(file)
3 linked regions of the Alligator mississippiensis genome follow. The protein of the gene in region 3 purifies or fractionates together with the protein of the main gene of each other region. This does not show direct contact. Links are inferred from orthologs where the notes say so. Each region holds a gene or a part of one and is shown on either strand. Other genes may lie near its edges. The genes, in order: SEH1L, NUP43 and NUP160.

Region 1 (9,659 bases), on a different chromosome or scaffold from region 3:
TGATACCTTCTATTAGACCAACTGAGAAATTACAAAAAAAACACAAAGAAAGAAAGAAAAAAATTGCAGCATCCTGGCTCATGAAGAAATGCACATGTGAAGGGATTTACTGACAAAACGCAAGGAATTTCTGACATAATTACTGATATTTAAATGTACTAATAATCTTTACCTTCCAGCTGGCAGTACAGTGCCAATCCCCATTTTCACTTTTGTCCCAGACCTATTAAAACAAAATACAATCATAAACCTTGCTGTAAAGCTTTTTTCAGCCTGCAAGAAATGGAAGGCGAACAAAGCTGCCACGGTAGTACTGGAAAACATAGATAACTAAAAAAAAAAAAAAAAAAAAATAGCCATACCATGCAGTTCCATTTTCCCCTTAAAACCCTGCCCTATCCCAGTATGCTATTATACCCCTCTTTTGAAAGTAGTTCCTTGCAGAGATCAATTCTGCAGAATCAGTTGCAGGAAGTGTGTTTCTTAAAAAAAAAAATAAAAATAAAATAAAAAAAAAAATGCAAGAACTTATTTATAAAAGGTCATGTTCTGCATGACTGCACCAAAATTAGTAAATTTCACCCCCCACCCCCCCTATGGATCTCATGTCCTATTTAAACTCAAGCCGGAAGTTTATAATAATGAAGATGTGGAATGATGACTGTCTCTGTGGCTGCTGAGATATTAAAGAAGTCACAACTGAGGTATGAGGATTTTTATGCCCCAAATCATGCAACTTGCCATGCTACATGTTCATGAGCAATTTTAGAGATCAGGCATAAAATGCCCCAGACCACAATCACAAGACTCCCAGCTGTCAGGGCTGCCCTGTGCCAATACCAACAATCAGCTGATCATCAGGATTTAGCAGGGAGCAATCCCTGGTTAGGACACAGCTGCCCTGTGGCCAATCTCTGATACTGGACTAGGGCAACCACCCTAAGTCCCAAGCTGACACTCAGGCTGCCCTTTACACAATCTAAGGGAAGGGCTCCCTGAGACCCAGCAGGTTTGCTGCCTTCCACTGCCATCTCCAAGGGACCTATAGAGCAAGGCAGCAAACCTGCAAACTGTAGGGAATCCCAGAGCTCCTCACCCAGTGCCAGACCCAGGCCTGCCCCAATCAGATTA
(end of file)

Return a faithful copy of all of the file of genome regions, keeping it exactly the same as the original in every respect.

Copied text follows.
3 linked regions of the Alligator mississippiensis genome follow. The protein of the gene in region 3 purifies or fractionates together with the protein of the main gene of each other region. This does not show direct contact. Links are inferred from orthologs where the notes say so. Each region holds a gene or a part of one and is shown on either strand. Other genes may lie near its edges. The genes, in order: SEH1L, NUP43 and NUP160.

Region 1 (9,659 bases), on a different chromosome or scaffold from region 3:
TGATACCTTCTATTAGACCAACTGAGAAATTACAAAAAAAACACAAAGAAAGAAAGAAAAAAATTGCAGCATCCTGGCTCATGAAGAAATGCACATGTGAAGGGATTTACTGACAAAACGCAAGGAATTTCTGACATAATTACTGATATTTAAATGTACTAATAATCTTTACCTTCCAGCTGGCAGTACAGTGCCAATCCCCATTTTCACTTTTGTCCCAGACCTATTAAAACAAAATACAATCATAAACCTTGCTGTAAAGCTTTTTTCAGCCTGCAAGAAATGGAAGGCGAACAAAGCTGCCACGGTAGTACTGGAAAACATAGATAACTAAAAAAAAAAAAAAAAAAAAATAGCCATACCATGCAGTTCCATTTTCCCCTTAAAACCCTGCCCTATCCCAGTATGCTATTATACCCCTCTTTTGAAAGTAGTTCCTTGCAGAGATCAATTCTGCAGAATCAGTTGCAGGAAGTGTGTTTCTTAAAAAAAAAAATAAAAATAAAATAAAAAAAAAAATGCAAGAACTTATTTATAAAAGGTCATGTTCTGCATGACTGCACCAAAATTAGTAAATTTCACCCCCCACCCCCCCTATGGATCTCATGTCCTATTTAAACTCAAGCCGGAAGTTTATAATAATGAAGATGTGGAATGATGACTGTCTCTGTGGCTGCTGAGATATTAAAGAAGTCACAACTGAGGTATGAGGATTTTTATGCCCCAAATCATGCAACTTGCCATGCTACATGTTCATGAGCAATTTTAGAGATCAGGCATAAAATGCCCCAGACCACAATCACAAGACTCCCAGCTGTCAGGGCTGCCCTGTGCCAATACCAACAATCAGCTGATCATCAGGATTTAGCAGGGAGCAATCCCTGGTTAGGACACAGCTGCCCTGTGGCCAATCTCTGATACTGGACTAGGGCAACCACCCTAAGTCCCAAGCTGACACTCAGGCTGCCCTTTACACAATCTAAGGGAAGGGCTCCCTGAGACCCAGCAGGTTTGCTGCCTTCCACTGCCATCTCCAAGGGACCTATAGAGCAAGGCAGCAAACCTGCAAACTGTAGGGAATCCCAGAGCTCCTCACCCAGTGCCAGACCCAGGCCTGCCCCAATCAGATTA